Dr. Val FarmerDr.Val
Rural Mental Health & Family Relationships

All This Milking Is Killing Me

September 15, 1997

Some changes have been made to protect the following letter writer's identity:

Dear Dr Farmer,

My name is Don. I'm a dairy farmer. I'm 46 years old and I've been farming all my life. My two kids are gone and are leading their own lives. I milk 80 cows and run 450 acres of land, some of which I own and some I rent. My wife is an RN at a local hospital. She helps me when she can.

It's hard to find good help nowadays. It seems like kids don't want to work. I would like to phase out of farming just a little but still stay in it somewhat.

I'm up at 4:00 a.m. every morning. I love planting crops - hay, corn and beans. I don't mind putting in 12 to l4 hours a day but to go in that barn at 5:00a.m. and milk cows yet - that is killing me! I would like to sell the cows and still farm the land, but when the cows go, so does the income!

At my age, I don't want to work for someone else after being my own boss all these years. My barn burned down several years ago and I built a new one plus a new heifer facility later. If I sell my farm it will take care of the debt load and capital gains tax but not leave me enough money to build a house.

To put it bluntly, it is hard to get out of farming. With milk prices the way they are, you have to milk more cows and I don't want to. I just want to slow down a little! If you have any suggestions, let me know! - Don

Dear Don,

Thanks for sharing your worries with me. Right now your emotions are in control. You are being worn down by dairying and you don't see any way out. Take the emotion out of it by doing a detailed financial analysis of your farm. Chances are you will have some assets to work with.

What do you want to do with your life? It's not too late if you have a clear idea of what you want. If you don't know what you want, a career counselor could be a sounding board for you as you sort through what you really want to do.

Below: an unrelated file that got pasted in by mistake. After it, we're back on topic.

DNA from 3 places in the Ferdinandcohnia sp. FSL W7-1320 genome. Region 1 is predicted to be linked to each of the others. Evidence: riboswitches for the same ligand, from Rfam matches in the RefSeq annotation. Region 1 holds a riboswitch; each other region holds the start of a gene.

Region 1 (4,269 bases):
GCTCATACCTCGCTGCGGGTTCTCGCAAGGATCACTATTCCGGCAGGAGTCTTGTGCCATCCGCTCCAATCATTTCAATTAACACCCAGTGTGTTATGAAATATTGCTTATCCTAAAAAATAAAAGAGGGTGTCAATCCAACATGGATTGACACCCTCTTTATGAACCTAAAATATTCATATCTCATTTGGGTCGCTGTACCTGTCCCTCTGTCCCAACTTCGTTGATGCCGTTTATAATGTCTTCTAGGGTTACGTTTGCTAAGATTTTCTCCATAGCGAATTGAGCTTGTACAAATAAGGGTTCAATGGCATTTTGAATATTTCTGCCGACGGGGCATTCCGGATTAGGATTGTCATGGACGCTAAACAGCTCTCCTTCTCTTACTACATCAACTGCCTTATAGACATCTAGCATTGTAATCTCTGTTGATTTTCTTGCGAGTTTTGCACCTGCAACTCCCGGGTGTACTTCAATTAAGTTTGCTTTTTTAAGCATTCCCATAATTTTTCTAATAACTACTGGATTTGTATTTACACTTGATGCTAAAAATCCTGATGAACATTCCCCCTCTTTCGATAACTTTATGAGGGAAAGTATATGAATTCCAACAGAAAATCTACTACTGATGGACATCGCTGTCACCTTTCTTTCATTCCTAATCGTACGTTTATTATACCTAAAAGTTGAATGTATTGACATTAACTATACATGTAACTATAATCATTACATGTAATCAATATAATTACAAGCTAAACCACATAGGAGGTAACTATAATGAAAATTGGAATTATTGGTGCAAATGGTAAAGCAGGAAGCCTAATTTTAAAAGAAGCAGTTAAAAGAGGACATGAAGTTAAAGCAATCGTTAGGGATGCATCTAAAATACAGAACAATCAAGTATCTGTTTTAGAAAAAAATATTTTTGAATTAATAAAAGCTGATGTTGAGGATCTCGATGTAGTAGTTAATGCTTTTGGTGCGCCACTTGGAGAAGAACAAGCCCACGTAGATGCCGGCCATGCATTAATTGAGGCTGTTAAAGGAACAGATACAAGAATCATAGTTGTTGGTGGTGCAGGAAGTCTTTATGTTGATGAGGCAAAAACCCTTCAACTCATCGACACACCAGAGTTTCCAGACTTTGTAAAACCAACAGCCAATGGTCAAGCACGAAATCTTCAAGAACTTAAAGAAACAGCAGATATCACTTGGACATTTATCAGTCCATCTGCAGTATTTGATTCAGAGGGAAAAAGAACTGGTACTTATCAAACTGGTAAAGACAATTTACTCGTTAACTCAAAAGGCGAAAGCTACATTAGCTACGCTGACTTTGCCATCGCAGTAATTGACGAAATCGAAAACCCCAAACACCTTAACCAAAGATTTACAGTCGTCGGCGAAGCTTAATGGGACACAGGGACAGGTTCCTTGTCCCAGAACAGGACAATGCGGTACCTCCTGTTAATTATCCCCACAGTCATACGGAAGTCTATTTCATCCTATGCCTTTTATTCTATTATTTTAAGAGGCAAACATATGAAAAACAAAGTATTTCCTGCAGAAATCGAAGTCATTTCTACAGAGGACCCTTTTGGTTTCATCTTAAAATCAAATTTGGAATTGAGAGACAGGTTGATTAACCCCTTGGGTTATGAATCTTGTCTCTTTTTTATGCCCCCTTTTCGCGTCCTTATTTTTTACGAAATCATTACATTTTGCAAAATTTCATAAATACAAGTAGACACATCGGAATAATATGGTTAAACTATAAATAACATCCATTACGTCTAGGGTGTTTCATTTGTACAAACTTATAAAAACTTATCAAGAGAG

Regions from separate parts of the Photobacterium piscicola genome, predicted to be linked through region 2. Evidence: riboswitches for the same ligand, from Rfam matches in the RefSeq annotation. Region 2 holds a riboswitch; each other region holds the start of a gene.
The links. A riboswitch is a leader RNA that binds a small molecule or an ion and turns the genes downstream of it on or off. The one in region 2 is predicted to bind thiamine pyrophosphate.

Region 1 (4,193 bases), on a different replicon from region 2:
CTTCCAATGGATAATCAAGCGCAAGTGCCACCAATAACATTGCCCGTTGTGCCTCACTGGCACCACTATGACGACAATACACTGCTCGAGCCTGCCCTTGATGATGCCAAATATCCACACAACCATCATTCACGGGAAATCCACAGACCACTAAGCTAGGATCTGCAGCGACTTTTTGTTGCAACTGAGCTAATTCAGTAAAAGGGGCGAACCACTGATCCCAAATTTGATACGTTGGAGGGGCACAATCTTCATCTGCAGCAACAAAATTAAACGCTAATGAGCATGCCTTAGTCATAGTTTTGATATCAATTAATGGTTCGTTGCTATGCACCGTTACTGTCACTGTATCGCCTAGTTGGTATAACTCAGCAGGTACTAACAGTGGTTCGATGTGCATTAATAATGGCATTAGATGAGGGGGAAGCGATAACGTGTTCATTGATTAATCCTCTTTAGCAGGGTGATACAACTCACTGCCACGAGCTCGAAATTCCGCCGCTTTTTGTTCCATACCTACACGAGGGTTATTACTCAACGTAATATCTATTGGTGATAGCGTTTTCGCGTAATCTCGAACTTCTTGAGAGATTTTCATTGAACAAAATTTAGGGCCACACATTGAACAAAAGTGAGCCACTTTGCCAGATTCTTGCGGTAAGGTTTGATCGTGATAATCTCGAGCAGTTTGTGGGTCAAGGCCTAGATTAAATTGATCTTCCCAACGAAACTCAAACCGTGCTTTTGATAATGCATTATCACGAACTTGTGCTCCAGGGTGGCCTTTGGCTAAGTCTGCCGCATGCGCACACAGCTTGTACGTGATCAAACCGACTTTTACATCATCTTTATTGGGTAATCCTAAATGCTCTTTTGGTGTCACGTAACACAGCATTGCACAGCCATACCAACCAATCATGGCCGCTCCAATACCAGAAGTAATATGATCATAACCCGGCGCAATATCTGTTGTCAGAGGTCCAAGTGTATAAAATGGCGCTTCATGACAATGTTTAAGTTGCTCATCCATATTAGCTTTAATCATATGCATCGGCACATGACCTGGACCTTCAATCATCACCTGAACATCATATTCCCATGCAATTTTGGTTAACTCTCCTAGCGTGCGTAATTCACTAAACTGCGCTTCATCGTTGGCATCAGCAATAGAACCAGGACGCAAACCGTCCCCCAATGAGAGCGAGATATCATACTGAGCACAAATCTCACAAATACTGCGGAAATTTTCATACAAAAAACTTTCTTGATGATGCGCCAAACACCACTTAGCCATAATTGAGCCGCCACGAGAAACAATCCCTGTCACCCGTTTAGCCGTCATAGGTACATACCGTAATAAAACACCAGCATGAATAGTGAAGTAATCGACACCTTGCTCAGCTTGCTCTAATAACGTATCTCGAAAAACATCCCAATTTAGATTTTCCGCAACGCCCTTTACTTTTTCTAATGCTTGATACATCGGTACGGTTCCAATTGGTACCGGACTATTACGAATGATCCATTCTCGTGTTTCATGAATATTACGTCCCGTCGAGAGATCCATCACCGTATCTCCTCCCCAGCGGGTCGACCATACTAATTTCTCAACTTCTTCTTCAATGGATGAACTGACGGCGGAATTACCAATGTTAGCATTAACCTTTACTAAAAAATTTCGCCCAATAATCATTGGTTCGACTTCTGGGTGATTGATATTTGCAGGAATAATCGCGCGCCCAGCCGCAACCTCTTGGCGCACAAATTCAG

Leaving the farm or changing your farming operation doesn't make you a failure. It is making a change to meet your goals. It is a willingness to use your resources to further your goals. If you develop that kind of thinking a whole world of choices opens up to you.

Look at your farm as an asset. I don't know what the market is for a dairy farm in your area. If you can sell it go down the road and buy another farm that is more suitable to the type of farming you want to do.

You could look at converting your existing farm to another type of farm. How about planting a specialty crop that grows in your area or convening to a beef cow operation? Depending on how you are set up, you could lease out the dairy and continue to do crops.

You have more options than you realize. Find a farm financial consultant who can come in and help you analyze your possibilities. Right now things seem overwhelming. Play "what if" games and cost out various options. Decisions don't seem so bad if they are broken down into small steps.

Be adaptable. Take a chance. Doing something you hate is no way to go in life. It will take a little creative imagination, some courage and some good advice but you can make changes despite your circumstances.

Sincerely, Dr. Val Farmer.

Readers, just one more note. I showed this letter to some colleagues including Charlie Griffen. He is a marriage and family counselor at Kansas State University who works primarily with farm families. Some of his suggestions I incorporated into my response.

Griffen and others in his position are familiar with other families in the dairy business who are feeling trapped by their current operation. Some older couples can't retire because of the costs and risks associated with getting out of the business.